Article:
A live attenuated Mycoplasma gallisepticum vaccine, ts-11, has been used for control of M. gallisepticum in several countries. The rapid serum agglutination test is usually used as an indicator of flock response to vaccination; however, in some flocks, the detected response may be weak or absent. We investigated whether the low level, or lack, of systemic antibodies in ts-11-vaccinated flocks is correlated with susceptibility to infection after challenge with a virulent M. gallisepticum strain.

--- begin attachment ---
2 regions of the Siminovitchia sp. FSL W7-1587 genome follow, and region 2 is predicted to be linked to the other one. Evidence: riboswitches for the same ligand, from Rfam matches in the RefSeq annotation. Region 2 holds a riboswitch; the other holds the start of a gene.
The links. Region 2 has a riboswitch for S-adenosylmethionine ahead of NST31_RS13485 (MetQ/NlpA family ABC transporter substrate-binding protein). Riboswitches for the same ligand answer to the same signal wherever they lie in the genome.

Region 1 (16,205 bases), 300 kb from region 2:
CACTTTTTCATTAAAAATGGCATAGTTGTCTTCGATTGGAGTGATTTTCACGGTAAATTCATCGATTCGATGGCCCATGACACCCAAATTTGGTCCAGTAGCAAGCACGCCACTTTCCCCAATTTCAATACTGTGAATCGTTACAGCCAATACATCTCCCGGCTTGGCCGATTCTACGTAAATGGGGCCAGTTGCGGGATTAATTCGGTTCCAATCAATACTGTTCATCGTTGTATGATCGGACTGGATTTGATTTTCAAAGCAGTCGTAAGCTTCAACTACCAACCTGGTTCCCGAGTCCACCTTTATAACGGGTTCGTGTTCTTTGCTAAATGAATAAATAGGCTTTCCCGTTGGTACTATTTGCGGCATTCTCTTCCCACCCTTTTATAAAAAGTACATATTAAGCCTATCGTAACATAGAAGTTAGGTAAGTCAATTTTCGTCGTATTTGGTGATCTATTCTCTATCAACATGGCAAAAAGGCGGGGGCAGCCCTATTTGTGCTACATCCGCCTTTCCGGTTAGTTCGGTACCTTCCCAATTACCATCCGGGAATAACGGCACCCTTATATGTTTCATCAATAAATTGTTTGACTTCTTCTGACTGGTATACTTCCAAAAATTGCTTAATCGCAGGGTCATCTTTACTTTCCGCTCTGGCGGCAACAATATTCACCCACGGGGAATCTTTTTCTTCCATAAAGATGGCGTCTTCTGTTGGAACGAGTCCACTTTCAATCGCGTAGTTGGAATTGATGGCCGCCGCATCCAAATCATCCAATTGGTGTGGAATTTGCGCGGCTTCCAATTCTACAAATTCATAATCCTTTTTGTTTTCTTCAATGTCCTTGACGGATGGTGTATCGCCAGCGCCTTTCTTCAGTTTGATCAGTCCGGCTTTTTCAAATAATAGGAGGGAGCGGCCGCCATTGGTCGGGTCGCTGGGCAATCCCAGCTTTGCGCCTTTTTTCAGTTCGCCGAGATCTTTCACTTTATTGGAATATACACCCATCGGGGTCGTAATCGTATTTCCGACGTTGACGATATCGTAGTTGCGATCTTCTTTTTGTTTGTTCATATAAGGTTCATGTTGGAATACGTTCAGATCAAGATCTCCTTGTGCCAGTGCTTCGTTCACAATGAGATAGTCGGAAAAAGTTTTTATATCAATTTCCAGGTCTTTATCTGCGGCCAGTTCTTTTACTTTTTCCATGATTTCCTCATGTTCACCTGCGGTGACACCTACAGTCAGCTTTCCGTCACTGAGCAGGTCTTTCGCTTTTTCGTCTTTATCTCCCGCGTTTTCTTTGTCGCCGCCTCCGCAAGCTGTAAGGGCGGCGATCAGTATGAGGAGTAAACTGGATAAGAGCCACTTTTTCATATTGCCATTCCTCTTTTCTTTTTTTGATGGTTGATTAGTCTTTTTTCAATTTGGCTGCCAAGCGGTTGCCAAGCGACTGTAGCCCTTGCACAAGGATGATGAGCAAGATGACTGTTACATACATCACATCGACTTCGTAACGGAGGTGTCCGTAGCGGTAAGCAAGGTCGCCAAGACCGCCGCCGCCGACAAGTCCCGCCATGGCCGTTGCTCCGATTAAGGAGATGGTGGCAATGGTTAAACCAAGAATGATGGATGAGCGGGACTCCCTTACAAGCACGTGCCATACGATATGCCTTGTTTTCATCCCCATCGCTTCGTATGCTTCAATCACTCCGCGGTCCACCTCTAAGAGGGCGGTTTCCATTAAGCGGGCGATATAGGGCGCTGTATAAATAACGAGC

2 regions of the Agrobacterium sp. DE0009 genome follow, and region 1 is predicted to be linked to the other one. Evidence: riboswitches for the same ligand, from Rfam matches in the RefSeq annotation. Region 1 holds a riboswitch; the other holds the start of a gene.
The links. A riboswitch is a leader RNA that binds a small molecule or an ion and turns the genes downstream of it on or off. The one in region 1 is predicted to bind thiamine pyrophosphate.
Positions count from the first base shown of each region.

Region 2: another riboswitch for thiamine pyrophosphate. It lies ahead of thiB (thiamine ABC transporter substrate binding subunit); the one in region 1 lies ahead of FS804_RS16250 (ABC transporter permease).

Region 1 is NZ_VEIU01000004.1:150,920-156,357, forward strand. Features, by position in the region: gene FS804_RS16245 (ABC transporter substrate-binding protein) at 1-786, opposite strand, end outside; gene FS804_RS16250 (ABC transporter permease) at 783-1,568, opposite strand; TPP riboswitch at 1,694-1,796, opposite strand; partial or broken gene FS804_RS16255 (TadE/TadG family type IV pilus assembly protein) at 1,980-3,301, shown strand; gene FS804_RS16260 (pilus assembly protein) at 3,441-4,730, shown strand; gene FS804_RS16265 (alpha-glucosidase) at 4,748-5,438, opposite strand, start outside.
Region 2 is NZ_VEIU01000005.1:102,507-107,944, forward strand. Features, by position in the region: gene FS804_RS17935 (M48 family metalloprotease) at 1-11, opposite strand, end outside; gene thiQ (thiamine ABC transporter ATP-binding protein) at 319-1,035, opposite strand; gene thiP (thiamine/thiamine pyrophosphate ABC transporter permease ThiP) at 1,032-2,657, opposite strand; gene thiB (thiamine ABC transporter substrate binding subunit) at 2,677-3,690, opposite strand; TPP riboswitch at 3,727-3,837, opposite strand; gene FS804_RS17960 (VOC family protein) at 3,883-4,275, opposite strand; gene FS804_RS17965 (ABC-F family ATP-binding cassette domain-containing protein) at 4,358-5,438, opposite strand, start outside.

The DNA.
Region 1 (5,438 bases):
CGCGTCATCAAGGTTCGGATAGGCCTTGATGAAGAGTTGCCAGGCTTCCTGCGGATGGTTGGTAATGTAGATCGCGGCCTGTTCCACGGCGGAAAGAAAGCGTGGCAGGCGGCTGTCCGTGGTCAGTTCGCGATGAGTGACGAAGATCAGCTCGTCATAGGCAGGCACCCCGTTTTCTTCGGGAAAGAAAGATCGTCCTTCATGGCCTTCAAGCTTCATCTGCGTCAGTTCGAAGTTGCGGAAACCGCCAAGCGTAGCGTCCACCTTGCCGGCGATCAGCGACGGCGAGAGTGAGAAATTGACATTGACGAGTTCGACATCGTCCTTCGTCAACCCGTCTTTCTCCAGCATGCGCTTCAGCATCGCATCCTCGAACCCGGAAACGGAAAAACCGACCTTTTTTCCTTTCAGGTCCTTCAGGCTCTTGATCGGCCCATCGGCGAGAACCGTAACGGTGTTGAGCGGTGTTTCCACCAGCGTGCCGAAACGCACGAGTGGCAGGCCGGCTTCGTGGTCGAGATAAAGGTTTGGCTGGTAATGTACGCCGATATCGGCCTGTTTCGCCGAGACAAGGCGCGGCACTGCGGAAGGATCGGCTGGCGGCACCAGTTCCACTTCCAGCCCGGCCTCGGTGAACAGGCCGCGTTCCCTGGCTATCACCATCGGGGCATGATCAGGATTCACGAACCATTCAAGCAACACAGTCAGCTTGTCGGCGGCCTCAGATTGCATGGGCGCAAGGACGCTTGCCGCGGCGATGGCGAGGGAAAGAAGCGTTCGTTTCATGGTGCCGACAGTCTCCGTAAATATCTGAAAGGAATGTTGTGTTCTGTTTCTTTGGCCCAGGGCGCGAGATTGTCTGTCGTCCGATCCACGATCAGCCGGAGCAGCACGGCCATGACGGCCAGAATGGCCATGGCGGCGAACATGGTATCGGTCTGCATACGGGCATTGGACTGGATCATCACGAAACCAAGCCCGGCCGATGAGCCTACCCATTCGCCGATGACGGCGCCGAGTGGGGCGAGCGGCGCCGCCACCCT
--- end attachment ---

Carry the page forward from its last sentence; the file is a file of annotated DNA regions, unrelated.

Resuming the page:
Birds from 2 separate ts-11-vaccinated commercial flocks with no, or weak, rapid serum agglutination responses (at 11 or 14 wk postvaccination) were randomly selected and subjected to aerosol challenge with either M. gallisepticum strain Ap3AS or sterile mycoplasma broth. A group of nonvaccinated specific-pathogen-free chickens at similar age were also exposed to aerosolization with M. gallisepticum strain Ap3AS and used as positive controls. Postmortem examination of the birds, performed 2 wk after challenge, revealed no significant difference in microscopic tracheal lesions or mucosal thicknesses between the ts-11-vaccinated field birds irrespective of their aerosolization treatment. However, both microscopic tracheal lesions and tracheal mucosal thicknesses of nonvaccinated challenged birds were significantly greater than those of ts-11 vaccinates. Hence, broiler breeders vaccinated in the field showed significant protection against virulent M. gallisepticum challenge even when no serum antibody was detected by rapid serum agglutination test. These results reveal that seroconversion detected by rapid serum agglutination test after ts-11 vaccination is not a reliable predictor of protection against M. gallisepticum infection. The possible significance of local antibody response and cell-mediated immunity against M. gallisepticum infection is discussed.